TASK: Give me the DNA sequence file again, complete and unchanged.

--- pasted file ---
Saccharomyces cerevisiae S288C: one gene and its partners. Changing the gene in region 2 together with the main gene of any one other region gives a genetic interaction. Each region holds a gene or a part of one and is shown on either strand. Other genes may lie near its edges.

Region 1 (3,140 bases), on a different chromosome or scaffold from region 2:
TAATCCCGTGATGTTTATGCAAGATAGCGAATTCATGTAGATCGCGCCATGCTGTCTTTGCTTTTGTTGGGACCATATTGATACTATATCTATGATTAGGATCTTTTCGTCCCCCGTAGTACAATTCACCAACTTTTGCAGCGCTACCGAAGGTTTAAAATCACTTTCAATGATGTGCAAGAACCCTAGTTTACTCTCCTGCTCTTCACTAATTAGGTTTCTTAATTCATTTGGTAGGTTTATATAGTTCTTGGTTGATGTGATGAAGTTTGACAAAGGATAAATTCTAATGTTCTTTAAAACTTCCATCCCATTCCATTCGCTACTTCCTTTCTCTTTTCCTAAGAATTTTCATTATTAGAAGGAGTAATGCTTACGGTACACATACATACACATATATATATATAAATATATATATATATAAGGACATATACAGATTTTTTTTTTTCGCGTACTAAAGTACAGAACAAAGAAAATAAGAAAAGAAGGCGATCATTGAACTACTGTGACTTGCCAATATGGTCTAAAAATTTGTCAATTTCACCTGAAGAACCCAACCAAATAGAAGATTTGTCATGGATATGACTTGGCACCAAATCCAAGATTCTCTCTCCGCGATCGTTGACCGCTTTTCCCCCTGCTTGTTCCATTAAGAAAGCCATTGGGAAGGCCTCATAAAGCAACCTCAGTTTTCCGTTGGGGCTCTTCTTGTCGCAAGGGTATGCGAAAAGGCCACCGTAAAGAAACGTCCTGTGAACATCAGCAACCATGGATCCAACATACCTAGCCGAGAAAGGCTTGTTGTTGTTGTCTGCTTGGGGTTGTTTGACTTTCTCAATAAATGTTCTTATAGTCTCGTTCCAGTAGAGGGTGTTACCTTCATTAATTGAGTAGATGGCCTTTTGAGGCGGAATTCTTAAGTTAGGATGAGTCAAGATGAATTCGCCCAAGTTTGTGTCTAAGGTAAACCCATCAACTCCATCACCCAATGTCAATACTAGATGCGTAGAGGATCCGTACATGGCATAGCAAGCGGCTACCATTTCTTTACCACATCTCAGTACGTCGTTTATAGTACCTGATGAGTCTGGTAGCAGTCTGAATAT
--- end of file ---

Saccharomyces cerevisiae S288C: one gene and its partners. Changing the gene in region 2 together with the main gene of any one other region gives a genetic interaction. Each region holds a gene or a part of one and is shown on either strand. Other genes may lie near its edges.

Region 1 (3,140 bases), on a different chromosome or scaffold from region 2:
TAATCCCGTGATGTTTATGCAAGATAGCGAATTCATGTAGATCGCGCCATGCTGTCTTTGCTTTTGTTGGGACCATATTGATACTATATCTATGATTAGGATCTTTTCGTCCCCCGTAGTACAATTCACCAACTTTTGCAGCGCTACCGAAGGTTTAAAATCACTTTCAATGATGTGCAAGAACCCTAGTTTACTCTCCTGCTCTTCACTAATTAGGTTTCTTAATTCATTTGGTAGGTTTATATAGTTCTTGGTTGATGTGATGAAGTTTGACAAAGGATAAATTCTAATGTTCTTTAAAACTTCCATCCCATTCCATTCGCTACTTCCTTTCTCTTTTCCTAAGAATTTTCATTATTAGAAGGAGTAATGCTTACGGTACACATACATACACATATATATATATAAATATATATATATATAAGGACATATACAGATTTTTTTTTTTCGCGTACTAAAGTACAGAACAAAGAAAATAAGAAAAGAAGGCGATCATTGAACTACTGTGACTTGCCAATATGGTCTAAAAATTTGTCAATTTCACCTGAAGAACCCAACCAAATAGAAGATTTGTCATGGATATGACTTGGCACCAAATCCAAGATTCTCTCTCCGCGATCGTTGACCGCTTTTCCCCCTGCTTGTTCCATTAAGAAAGCCATTGGGAAGGCCTCATAAAGCAACCTCAGTTTTCCGTTGGGGCTCTTCTTGTCGCAAGGGTATGCGAAAAGGCCACCGTAAAGAAACGTCCTGTGAACATCAGCAACCATGGATCCAACATACCTAGCCGAGAAAGGCTTGTTGTTGTTGTCTGCTTGGGGTTGTTTGACTTTCTCAATAAATGTTCTTATAGTCTCGTTCCAGTAGAGGGTGTTACCTTCATTAATTGAGTAGATGGCCTTTTGAGGCGGAATTCTTAAGTTAGGATGAGTCAAGATGAATTCGCCCAAGTTTGTGTCTAAGGTAAACCCATCAACTCCATCACCCAATGTCAATACTAGATGCGTAGAGGATCCGTACATGGCATAGCAAGCGGCTACCATTTCTTTACCACATCTCAGTACGTCGTTTATAGTACCTGATGAGTCTGGTAGCAGTCTGAATAT